2. What worries me in both of the responses to your post is the degree of compartmentalizing going on viz. the nature of the church. Ann seems to imply that each classis is a semi-autonomous body. This is obviously not the case, neither in reality nor in the BCO, but it serves her purposes. As a denomination, I believe we need to be looking at each other very carefully and often, at every level. This is to hold each other accountable to the covenants we have made together before God. This is why I value your comments on my blog postings. They push me out of my rhetoric into real reflection.

    For me, the church has spoken on this issue, and our 30+ years of discussion, in the face of great social change, has resulted in a fairly unequivocal answer: sexual relations outside of a marriage between a man and a woman are sinful. To deviate from this scriptural and confessional norm is to invite anarchy into the church (cf. Robert Jenson's "Systematic Theology" v.2, p.91).

    I believe it essential to our unity and fidelity as a church, to be our brother's keeper, and that means our classis' keeper as well. If New York classis would permit the ordination of an openly gay person, they would violate that unity and fidelity, and truly become an autonomous entity. I am as troubled by some of the actions of classes in the Far West, who dedicate children instead of baptizing them, as I am regarding NY. I would hope other classes would serve my classis of Passaic Valley in holding us accountable where we stumble.

    (I think what NY classis is doing to Ann, however, is wrong. Either ordain her or counsel her to seek ordination in another communion. Holding people in limbo is not good church polity, nor reflective of a commitment to the welfare of a person.)

  3. ah, but a classis is a SEMI-autonomous body. Although classes do have responsibilities to each other (and of course, to the greater denomination) they are SEMI-autonomous.

    While it may be inappropriate for a classis to act in a way that other classes would not approve, it is the perogative of a classis to do so if they are not being biblicaly or constitutionally negligent. (A question with a variety of answers depending on who you're talking to.)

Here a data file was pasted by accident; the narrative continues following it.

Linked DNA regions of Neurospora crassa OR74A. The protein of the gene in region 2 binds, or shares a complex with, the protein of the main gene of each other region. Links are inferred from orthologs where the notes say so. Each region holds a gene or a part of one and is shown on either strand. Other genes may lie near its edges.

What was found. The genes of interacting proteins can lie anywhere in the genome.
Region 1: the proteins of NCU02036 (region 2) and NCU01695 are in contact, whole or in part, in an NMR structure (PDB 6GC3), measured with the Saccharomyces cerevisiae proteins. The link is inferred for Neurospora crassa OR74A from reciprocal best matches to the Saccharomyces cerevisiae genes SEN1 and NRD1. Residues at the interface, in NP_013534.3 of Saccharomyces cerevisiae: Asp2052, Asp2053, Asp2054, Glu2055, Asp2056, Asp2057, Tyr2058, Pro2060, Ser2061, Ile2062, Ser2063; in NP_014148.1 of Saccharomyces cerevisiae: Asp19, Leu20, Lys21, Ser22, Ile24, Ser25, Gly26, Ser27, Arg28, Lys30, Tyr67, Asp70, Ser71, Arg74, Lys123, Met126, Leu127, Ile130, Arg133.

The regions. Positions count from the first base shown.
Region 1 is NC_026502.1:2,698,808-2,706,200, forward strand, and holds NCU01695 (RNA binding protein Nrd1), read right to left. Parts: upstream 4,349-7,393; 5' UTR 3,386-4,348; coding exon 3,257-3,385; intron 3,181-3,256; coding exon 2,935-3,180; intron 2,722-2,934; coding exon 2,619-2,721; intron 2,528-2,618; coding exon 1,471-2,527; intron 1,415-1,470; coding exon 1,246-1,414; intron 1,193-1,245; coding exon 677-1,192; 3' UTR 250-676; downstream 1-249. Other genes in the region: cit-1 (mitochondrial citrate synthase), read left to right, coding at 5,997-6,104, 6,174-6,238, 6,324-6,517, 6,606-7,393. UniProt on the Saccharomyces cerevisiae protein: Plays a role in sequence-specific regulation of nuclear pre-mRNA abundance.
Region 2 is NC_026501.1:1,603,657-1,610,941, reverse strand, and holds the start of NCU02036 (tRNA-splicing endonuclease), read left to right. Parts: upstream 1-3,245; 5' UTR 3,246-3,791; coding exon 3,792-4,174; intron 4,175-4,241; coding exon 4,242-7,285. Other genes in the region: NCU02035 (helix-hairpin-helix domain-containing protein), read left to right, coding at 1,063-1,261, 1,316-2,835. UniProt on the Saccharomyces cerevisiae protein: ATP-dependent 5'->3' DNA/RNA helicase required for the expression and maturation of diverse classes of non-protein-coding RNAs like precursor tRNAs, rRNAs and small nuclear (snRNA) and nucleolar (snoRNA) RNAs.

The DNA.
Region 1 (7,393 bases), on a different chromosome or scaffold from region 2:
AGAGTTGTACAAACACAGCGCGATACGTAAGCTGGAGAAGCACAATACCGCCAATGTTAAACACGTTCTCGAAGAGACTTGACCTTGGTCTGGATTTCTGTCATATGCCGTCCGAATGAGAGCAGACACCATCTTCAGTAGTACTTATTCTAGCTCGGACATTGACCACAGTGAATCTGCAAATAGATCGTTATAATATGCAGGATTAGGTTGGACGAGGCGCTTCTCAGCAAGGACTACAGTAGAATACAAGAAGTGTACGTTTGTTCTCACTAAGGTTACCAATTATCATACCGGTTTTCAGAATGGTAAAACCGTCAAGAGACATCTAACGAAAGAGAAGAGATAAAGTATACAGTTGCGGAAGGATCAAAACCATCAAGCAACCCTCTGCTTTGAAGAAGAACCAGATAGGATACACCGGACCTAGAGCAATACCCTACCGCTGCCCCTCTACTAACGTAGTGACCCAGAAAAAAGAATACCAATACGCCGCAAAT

Does that mean we aren't part of the same "body of Christ?" Of course not! Does that mean that the hand has authority to control the foot? Not that either.

    Our role is to live in communion with one another under the headship of Christ. Sometimes that does mean discomfort and sometimes, yes, it means that we don't get our way. We are after all, not 3 year olds (even though we often act like it).

    Grace and Peace,

  4. Tim,
    I suppose we need to then define terms. Autonomy is the freedom to act independently of a higher authority, i.e., apart from the oversight of another. The OED defines it as "Independence, freedom from external control or influence." A classis is not structured in such a way. In fact, it is made up of men and women who have made sacred vows to the mission, doctrine, and program of the RCA. It is answerable for its actions to its Regional Synod, to the General Synod, and to the confraternity of other classes which make up the denomination. We are not "confederate states." Parity is not a license for independent action which violates the constitution the classis has vowed to uphold. To do so, as I have said, is to cease to be faithful to church, and in effect, to be in schism.

    I would be interested in your view of autonomy or semi-autonomy.

  5. Let me cut to the chase here with a helpful illustration borrowed from Albert Mohler, president of Southern Baptist Seminary.

    We need to do some corporate theological triage in the ER lobby. Triage is a quick diagnosis to determine what issue/wound is most urgent and important to address.

    This is our core disagreement: not whether homosexuality is right/wrong or otherwise, but how important the issue itself is.

    I believe it is critical. Why? Because Scripture sanctions it quite plainly, as Lou Lotz agreed a Church Herald or two ago. And wherever Scripture says one thing, and our world says another, there are always Christians eager to accommodate, in order to be a good witness, get along, stay in dialogue, whatever phrases you want to use. But they end up breaking ordination and membership vows; Scripture is no longer their only rule for faith and life.

  6. I don't have a lot of time (not that I'm uninterested in neopuritan's points (maybe when I get back).

    However, Steve you are correct. I think the question is not particularly about whether homosexuality is right or wrong, it's whether it is an issue Status Confessionis. Although you obviously disagree, I believe it is not.

    Issues of such magnitude do deserve to split the church. I define them to my congregation as things about "who God is and what God is." The Trinity. Sovereignty. etc. Homosexuality is not.